Properties of frozen hydrometeors in clouds remain difficult to sense remotely. Estimates of number concentration, distribution shape, ice particle density, and ice water content are essential for connecting cloud processes to surface precipitation. Progress has been made with dual-frequency radars, but validation has been difficult because of lack of particle imaging and sizing observations collocated with the radar measurements. Here, data are used from two airborne profiling (up and down) radars, the W-band Wyoming Cloud Radar and the Ka-band Profiling Radar, allowing for Ka–W-band dual-wavelength ratio (DWR) profiles. The aircraft (the University of Wyoming King Air) also carried a suite of in situ cloud and precipitation probes. This arrangement is optimal for relating the “flight-level” DWR (an average from radar gates below and above flight level) to ice particle size distributions measured by in situ optical array probes, as well as bulk properties such as minimum snow particle density and ice water content. This comparison reveals a strong relationship between DWR and the ice particle median-volume diameter. An optimal range of DWR values ensures the highest retrieval confidence, bounded by the radars’ relative calibration and DWR saturation, found here to be about 2.5–7.5 dB. The DWR-defined size distribution shape is used with a Mie scattering model and an experimental mass–diameter relationship to test retrievals of ice particle concentration and ice water content. Comparison with flight-level cloud-probe data indicate good performance, allowing microphysical interpretations for the rest of the vertical radar transects.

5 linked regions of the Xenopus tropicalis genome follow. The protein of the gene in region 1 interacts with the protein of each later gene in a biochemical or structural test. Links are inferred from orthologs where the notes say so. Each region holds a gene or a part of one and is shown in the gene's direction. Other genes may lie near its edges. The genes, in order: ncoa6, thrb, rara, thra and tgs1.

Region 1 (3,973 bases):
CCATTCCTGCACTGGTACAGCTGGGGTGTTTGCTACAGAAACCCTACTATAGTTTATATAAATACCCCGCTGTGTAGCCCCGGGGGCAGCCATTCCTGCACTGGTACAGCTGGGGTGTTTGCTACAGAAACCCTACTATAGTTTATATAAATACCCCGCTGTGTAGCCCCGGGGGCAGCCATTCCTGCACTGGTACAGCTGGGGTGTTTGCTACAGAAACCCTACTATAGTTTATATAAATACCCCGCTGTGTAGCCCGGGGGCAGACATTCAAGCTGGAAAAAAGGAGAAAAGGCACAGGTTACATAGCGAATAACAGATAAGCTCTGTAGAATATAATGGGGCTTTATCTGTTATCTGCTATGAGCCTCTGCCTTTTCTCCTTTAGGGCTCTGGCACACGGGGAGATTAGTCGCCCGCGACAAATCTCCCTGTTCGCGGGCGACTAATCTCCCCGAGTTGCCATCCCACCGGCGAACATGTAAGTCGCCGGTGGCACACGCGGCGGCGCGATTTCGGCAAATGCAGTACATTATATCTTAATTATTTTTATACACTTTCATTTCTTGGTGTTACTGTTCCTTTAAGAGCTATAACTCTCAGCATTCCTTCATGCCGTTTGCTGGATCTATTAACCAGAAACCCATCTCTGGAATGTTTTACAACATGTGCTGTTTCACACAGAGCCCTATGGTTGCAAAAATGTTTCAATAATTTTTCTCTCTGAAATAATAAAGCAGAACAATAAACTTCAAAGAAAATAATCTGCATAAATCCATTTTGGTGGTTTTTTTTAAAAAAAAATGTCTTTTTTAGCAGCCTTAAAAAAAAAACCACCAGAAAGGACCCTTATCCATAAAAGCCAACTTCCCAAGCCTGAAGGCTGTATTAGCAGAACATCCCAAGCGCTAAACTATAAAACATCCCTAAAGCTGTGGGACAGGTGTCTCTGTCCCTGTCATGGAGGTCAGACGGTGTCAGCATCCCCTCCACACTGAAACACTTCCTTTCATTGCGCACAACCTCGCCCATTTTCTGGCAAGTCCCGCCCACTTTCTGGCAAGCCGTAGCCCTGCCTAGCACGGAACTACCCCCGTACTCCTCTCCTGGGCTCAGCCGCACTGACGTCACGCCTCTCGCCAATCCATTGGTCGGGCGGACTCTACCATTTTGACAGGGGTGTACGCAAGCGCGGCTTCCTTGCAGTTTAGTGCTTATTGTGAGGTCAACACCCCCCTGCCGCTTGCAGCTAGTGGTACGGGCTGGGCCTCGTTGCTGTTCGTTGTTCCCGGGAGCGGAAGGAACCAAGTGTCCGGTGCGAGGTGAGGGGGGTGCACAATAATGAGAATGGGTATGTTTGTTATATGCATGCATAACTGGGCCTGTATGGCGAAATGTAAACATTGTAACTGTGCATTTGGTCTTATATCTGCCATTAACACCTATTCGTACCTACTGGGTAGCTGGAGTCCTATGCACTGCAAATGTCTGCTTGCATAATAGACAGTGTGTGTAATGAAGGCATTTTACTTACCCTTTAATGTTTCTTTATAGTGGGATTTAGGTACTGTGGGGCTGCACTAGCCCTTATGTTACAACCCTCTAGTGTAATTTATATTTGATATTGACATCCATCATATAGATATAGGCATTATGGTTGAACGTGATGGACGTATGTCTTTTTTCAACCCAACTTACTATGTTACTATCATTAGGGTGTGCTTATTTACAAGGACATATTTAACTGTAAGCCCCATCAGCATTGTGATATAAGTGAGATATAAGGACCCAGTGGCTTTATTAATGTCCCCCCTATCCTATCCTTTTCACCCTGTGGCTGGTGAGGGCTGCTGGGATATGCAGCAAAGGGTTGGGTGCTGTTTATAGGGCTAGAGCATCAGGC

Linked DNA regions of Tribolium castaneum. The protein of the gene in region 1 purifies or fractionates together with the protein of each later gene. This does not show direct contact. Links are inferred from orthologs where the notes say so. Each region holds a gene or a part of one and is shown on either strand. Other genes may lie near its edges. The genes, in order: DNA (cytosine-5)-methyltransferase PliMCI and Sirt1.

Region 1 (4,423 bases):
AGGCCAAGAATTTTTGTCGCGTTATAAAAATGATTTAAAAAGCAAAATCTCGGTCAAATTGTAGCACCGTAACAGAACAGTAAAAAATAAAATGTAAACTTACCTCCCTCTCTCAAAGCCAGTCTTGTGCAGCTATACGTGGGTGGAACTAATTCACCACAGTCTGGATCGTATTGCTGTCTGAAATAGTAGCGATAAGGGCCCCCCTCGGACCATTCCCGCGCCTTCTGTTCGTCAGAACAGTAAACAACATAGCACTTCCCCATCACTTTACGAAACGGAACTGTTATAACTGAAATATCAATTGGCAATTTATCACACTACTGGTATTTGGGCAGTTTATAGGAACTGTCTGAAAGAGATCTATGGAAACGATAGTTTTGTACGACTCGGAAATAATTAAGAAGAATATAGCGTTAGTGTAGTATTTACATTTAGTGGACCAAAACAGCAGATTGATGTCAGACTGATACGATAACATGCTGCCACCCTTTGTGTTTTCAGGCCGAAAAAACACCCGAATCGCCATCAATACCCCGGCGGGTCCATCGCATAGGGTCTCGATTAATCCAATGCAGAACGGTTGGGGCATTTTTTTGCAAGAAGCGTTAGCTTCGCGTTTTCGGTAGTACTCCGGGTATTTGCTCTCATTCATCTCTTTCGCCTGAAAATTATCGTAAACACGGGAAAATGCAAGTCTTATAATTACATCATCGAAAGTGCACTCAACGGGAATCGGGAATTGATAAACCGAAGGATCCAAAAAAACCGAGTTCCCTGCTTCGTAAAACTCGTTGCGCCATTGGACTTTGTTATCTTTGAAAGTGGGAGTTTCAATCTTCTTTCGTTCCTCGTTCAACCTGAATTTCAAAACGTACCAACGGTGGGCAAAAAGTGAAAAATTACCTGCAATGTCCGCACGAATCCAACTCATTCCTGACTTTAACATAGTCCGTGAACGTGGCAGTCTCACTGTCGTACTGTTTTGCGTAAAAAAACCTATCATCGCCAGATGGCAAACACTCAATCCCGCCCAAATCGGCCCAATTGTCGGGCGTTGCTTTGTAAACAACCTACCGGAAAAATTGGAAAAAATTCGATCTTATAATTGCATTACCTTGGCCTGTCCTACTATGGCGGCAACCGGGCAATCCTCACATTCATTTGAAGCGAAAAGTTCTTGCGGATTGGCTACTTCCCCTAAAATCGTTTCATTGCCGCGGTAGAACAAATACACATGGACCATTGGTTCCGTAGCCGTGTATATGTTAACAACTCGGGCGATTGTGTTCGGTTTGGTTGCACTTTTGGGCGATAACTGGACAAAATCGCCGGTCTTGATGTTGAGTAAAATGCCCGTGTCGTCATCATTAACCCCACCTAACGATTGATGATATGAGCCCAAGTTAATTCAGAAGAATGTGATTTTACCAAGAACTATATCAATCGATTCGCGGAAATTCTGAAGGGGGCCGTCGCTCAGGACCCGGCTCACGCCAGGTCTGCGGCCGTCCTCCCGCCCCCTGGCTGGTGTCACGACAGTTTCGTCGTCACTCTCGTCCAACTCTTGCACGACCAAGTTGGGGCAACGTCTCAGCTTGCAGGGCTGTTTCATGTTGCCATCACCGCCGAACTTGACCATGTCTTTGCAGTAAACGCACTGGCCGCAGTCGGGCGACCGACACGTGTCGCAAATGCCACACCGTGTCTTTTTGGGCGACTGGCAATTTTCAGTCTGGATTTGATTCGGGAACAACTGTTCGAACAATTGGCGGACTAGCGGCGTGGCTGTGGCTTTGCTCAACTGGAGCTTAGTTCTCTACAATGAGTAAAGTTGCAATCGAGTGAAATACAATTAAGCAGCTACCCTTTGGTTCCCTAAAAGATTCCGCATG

Free access
Min Deng
,
Jeffrey French
,
Bart Geerts
,
Samuel Haimov
,
Larry Oolman
,
Dave Plummer
, and
Zhien Wang

Abstract